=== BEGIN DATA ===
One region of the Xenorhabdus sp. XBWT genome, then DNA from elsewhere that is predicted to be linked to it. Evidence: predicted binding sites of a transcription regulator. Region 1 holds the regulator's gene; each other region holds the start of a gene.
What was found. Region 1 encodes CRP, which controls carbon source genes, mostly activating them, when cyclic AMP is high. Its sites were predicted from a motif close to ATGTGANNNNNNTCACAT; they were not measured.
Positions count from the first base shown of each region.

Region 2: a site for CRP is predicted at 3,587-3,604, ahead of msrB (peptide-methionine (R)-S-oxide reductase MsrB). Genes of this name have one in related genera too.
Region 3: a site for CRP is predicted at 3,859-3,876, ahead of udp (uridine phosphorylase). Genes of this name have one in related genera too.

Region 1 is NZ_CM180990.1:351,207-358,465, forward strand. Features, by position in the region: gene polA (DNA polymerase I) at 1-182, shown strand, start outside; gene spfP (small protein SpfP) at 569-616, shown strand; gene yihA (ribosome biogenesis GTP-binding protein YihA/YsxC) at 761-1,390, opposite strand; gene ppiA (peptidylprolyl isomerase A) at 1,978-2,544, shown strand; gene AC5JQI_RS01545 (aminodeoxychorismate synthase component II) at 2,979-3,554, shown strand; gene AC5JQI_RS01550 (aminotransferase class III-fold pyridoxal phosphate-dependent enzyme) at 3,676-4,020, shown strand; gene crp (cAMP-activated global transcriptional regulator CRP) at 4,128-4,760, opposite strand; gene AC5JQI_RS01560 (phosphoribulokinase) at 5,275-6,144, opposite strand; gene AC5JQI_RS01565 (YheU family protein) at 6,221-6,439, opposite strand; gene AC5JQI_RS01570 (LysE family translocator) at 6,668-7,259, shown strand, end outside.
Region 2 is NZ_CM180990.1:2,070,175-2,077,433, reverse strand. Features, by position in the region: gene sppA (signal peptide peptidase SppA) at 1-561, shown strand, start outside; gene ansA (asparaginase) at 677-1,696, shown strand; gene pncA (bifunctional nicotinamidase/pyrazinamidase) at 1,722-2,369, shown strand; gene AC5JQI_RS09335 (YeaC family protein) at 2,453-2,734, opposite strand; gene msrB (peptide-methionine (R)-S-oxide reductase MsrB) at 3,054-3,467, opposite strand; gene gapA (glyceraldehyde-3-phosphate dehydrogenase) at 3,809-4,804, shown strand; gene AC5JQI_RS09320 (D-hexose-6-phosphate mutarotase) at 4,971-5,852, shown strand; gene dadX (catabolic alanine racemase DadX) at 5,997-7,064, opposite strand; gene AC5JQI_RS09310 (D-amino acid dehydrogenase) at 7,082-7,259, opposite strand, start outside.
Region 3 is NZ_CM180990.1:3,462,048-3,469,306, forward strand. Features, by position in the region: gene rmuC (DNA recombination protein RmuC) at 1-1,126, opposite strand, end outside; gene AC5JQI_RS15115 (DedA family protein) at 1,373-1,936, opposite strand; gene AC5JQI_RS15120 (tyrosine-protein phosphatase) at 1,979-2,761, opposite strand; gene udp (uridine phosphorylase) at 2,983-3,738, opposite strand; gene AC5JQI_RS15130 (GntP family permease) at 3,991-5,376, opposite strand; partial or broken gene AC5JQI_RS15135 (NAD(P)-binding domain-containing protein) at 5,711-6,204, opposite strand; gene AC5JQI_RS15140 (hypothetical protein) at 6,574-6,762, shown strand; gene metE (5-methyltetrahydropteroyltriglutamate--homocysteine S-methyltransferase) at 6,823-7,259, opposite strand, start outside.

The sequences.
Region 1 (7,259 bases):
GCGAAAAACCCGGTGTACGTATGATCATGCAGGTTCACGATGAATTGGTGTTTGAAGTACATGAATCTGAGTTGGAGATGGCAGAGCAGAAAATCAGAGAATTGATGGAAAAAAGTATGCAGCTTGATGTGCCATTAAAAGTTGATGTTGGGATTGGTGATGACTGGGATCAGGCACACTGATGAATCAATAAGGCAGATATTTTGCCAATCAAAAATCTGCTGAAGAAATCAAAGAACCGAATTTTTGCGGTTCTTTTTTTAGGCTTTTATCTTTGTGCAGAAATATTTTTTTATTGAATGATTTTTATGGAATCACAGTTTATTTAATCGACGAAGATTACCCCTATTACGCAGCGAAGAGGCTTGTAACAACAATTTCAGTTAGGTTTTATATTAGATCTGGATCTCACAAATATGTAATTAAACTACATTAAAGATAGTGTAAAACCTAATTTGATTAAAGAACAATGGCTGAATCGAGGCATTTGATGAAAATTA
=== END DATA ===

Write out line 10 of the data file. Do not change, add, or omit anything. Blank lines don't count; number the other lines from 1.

Region 1 (7,259 bases):